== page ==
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Patrick Macnee Dies; Avengers Star Was Son of Lesbian Mother

Patrick Macnee Dies; Avengers Star Was Son of Lesbian Mother


Macnee was best known as the dapper spy John Steed in the gay-beloved 1960s series The Avengers.

Patrick Macnee, who starred in the gay-beloved 1960s TV series The Avengers and wrote in his autobiography about being raised by two women, has died at age 93.

Macnee, an Englishman who had lived in Southern California for many years, died of natural causes today at his home in Rancho Mirage, Calif., Variety reports.

Macnee had a long acting career that stretched back to the 1940s, when one of his jobs was as an uncredited extra in Laurence Olivier's 1948 film Hamlet; after the recent death of Christopher Lee, Macnee was reportedly the last surviving cast member.

But his enduring fame came from playing John Steed, a witty, well-dressed British spy in The Avengers, which ran from 1961 to 1969. He always wore a bowler hat and carried an umbrella, which concealed a sword -- the only weapon he ever used. Emblematic of the 1960s, the series was "a mix of the surreal and the camp," London's Telegraph notes, and was one of the first British shows to find a substantial audience in the U.S.

Steed had several partners in espionage over the course of the show, but the most memorable, especially to LGBT audiences, were Cathy Gale, played by Honor Blackman, and Emma Peel, portrayed by Diana Rigg.

"Brought up by women, Macnee was willing to let Steed's leather-clad partners demonstrate their mental and physical equality," the Telegraph obituary observes. "He also thrived on the playful sexual tension between the characters."

Macnee's mother, Dorothea Mary, left his father, Daniel, for a wealthy woman when Patrick was a youth. His mother's lover was known to him as "Uncle Evelyn." According to Macnee's autobiography, Blind in One Ear, Dorothea and Evelyn wouldn't allow men in their home and wanted young Patrick to wear girls' clothing; as a compromise, he dressed in kilts.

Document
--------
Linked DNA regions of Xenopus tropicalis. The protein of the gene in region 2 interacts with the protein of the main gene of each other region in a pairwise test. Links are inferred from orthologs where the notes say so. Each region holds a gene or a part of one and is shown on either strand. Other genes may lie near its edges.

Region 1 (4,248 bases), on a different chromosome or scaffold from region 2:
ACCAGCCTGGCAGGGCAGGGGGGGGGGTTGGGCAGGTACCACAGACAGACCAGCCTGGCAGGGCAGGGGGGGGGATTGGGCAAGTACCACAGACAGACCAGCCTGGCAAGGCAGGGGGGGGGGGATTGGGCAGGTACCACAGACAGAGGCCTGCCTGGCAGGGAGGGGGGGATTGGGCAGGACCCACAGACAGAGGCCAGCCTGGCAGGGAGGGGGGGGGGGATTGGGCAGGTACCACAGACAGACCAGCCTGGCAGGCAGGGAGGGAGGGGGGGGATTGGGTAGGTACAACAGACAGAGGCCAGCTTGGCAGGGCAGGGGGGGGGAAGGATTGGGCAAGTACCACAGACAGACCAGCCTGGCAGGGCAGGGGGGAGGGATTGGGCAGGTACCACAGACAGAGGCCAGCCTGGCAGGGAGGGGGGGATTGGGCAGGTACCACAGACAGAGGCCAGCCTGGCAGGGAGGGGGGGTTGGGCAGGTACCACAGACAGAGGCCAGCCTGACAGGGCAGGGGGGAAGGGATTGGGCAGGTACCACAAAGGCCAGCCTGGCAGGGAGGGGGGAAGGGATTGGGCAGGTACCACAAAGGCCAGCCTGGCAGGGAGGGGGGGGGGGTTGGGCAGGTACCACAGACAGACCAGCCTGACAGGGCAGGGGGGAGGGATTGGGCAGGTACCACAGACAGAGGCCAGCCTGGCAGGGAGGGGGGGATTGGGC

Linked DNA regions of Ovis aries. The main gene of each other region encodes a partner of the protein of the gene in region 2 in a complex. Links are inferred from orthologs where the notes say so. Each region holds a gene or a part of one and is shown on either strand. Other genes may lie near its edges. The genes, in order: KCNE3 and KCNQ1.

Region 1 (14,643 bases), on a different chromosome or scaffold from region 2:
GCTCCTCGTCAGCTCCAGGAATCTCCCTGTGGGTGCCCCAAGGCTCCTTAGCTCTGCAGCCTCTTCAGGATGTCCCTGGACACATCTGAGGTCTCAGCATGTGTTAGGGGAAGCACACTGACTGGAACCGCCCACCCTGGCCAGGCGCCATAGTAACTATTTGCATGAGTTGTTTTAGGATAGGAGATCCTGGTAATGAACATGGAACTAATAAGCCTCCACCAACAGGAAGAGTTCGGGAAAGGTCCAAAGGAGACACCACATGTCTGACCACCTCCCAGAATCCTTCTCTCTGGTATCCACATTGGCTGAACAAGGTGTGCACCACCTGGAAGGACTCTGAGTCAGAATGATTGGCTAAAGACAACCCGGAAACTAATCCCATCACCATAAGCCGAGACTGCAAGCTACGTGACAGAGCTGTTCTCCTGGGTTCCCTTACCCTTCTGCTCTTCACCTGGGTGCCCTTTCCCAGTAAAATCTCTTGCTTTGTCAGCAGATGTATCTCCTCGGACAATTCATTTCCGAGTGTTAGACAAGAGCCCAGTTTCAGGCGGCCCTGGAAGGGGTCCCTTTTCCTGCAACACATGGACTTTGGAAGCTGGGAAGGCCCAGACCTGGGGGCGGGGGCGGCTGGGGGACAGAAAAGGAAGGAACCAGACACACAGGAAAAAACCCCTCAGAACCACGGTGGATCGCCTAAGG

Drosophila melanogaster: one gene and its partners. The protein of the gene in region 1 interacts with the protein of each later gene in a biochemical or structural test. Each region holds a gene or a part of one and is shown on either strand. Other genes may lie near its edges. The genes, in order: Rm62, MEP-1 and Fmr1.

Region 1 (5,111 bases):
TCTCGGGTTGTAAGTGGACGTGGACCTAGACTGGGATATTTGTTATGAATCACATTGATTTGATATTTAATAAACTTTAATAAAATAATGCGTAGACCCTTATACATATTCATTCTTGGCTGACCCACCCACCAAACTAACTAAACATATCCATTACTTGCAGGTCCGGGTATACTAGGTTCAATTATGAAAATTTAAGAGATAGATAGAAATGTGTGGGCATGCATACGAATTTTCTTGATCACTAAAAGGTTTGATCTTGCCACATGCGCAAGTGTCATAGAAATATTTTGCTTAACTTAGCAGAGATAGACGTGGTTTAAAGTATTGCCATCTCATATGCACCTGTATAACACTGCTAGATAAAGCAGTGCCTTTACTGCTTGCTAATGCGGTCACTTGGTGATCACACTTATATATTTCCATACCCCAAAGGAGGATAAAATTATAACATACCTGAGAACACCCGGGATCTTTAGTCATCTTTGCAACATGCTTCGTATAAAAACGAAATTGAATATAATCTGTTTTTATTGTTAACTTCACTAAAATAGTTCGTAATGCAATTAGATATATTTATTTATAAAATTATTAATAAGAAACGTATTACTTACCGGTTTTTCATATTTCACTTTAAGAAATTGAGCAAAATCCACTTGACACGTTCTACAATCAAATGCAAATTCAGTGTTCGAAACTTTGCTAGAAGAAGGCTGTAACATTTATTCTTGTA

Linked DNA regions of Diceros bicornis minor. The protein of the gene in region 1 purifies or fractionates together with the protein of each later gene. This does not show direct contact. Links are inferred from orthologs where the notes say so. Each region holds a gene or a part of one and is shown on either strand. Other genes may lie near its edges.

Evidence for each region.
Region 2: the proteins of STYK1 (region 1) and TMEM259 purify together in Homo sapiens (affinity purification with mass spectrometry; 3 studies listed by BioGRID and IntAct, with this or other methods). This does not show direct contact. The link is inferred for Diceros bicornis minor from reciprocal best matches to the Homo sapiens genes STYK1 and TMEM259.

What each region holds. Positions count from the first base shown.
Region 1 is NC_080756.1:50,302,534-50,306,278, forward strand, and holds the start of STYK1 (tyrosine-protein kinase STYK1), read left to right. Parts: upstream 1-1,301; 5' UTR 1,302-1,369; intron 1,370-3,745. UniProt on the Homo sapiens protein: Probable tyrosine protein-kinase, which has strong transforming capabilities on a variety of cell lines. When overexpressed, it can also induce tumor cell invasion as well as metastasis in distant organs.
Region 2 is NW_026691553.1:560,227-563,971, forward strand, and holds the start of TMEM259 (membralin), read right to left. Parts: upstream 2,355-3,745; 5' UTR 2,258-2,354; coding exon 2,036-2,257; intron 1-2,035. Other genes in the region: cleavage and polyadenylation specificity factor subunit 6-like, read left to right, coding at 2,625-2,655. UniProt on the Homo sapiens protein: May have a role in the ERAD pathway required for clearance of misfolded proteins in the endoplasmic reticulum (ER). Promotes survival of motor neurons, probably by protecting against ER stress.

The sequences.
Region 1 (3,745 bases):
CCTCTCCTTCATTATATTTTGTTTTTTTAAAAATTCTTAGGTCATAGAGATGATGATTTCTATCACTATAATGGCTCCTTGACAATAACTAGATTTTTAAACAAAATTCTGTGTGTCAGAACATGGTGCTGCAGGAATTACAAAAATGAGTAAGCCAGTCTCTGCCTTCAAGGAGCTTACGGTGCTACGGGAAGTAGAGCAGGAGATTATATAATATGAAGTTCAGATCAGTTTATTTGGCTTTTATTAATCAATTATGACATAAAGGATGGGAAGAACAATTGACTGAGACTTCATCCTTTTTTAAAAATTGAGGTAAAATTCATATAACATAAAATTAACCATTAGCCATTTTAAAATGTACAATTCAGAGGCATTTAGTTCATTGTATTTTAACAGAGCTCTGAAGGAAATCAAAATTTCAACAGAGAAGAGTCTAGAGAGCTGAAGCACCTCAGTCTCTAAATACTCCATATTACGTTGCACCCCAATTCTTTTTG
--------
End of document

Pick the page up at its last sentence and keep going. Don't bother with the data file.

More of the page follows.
Evelyn paid his way to Eton, one of the U.K.'s most prestigious boarding schools, where he developed his acting skills before being expelled for bookmaking and selling erotic pictures to his schoolmates.

He became so identified with Steed that it limited his acting options somewhat, but he persevered, taking TV guest roles and performing in dinner theater as well as appearing on Broadway in Sleuth and turning up in numerous films. He reprised Steed when The Avengers was rebooted as The New Avengers in 1976; in the show, which lasted only one season, one of his costars was Joanna Lumley, who would later become a gay icon as Patsy in Absolutely Fabulous. He lent his voice to an invisible character in the 1998 film of The Avengers, which starred Ralph Fiennes and Uma Thurman as Steed and Peel. His voice, described on the Internet Movie Database as "chilly but mellifluous," also brought him a second career as a narrator of audiobooks.

Macnee felt "that he had been socially and sexually confused by his upbringing and schooling and found America a less repressed environment; he became an active member of a nudist colony in the mid-1970s," the Telegraph reports. He was married three times and is survived by a son, a daughter, and a grandson.

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